There’s a refrigerator in the kitchen at my office that
has a nifty environmental feature: it beeps to let you know when
the door is left open. By notifying whoever is passing by, it helps save
energy and keep food cool.
Yet this particular refrigerator has a door slightly out
of alignment, causing it to beep non-stop if it’s not closed just right. This
has been a problem since I started the job last year. More informal
meetings than I care to count have been interrupted by the sudden beep …
beep … beep of the refrigerator after someone forgot to slam the door.
However, the office was recently closed for a renovation
and manned by a skeleton crew. One of these members of staff had a
temporary desk a stone’s throw from the refrigerator and, by the end of the
day, he was absolutely infuriated by the beeping. He complained to the
building’s facilities staff and, sure enough, by the time the office was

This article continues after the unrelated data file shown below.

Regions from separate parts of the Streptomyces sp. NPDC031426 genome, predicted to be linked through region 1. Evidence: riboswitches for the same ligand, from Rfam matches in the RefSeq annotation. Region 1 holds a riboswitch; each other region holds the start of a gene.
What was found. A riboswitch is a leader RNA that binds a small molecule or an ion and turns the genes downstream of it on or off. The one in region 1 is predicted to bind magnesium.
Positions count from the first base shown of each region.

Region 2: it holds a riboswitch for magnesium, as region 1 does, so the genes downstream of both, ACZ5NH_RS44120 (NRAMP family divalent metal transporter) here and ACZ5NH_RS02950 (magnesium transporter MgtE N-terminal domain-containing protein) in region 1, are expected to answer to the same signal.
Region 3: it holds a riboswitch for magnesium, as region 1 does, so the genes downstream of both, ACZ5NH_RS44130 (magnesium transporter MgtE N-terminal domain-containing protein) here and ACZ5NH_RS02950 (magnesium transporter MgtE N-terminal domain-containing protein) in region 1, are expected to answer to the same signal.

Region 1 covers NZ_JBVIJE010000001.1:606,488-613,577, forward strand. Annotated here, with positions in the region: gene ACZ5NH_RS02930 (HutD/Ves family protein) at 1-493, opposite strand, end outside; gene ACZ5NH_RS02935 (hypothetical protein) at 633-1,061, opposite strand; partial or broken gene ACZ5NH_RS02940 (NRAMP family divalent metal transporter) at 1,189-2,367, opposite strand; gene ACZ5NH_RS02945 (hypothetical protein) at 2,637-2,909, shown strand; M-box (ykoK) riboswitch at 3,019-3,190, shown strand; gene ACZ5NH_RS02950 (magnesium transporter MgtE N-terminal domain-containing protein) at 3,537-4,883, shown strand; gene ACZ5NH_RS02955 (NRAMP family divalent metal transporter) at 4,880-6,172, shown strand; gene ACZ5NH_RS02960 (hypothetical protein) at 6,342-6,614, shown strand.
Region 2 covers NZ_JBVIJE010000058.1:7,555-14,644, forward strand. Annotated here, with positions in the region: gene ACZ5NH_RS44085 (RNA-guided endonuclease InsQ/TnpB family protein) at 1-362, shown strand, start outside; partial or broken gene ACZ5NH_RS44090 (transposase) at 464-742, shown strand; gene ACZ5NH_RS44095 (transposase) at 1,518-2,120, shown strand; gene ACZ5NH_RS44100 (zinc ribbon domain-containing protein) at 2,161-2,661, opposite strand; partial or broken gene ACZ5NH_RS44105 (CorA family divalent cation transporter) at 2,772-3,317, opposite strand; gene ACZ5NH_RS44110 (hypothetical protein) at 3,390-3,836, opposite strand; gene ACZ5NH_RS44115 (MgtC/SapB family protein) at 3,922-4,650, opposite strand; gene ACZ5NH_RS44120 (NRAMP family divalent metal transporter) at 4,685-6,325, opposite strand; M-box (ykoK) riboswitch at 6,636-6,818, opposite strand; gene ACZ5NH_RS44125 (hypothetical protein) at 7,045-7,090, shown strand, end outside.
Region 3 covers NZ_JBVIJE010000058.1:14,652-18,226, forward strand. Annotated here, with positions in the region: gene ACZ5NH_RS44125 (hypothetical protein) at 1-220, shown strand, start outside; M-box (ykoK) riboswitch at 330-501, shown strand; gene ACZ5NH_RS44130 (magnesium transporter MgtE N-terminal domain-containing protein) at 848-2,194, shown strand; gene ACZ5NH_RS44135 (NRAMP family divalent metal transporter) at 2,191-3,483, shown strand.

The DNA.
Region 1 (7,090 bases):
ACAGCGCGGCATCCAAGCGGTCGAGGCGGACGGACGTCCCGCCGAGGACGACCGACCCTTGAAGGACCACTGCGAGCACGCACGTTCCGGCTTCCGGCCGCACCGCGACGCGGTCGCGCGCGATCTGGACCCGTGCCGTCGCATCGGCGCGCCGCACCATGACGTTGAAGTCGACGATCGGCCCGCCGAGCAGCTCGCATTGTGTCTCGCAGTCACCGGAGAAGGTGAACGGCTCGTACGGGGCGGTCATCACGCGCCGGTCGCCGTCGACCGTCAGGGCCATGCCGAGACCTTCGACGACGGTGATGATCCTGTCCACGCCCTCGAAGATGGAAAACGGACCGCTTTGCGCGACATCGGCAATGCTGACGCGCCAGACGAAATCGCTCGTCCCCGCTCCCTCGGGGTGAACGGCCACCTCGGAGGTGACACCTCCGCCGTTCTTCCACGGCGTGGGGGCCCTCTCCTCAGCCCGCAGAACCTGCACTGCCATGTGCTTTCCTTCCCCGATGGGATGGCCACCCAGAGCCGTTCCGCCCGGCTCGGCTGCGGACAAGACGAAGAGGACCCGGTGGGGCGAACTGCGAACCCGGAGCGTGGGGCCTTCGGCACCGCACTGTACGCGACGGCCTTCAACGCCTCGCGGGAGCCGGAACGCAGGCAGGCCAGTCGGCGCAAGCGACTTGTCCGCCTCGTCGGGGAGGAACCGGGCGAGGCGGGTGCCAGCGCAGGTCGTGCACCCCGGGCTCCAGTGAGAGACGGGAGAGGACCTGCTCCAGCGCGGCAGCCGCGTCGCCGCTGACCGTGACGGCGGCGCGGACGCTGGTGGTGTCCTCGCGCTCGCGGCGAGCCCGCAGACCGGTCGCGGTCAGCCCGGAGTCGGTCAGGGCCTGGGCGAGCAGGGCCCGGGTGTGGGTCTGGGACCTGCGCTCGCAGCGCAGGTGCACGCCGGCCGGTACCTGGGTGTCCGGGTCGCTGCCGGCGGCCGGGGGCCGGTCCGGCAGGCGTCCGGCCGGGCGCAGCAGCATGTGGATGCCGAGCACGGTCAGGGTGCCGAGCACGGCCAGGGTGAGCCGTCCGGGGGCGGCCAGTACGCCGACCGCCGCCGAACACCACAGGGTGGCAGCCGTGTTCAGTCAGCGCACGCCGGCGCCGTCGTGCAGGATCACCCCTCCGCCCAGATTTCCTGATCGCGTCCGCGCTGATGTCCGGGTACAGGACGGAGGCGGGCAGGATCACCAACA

re-opened, the door had been adjusted and the refrigerator had fallen silent.
Why did it take so long?
Everyone had assumed that someone else had reported the problem and there
was nothing more that could be done. So
everyone ignored it and just gritted their teeth through the beeping. It’s no wonder that the first day back in the
office I overheard my colleague joke that this was going to be his greatest
accomplishment of the year! While it was (mostly) a tongue-in-cheek
comment, I think it is a perfect illustration of how sometimes the
smallest actions can have the biggest effect.
Whether it’s picking up litter, asking a café to use recyclable—or,
better yet, reusable—cups, or simply being more aware of one’s own efforts to
reduce waste, all it takes is a willingness to speak up or to take a small step
forward to institute lasting change.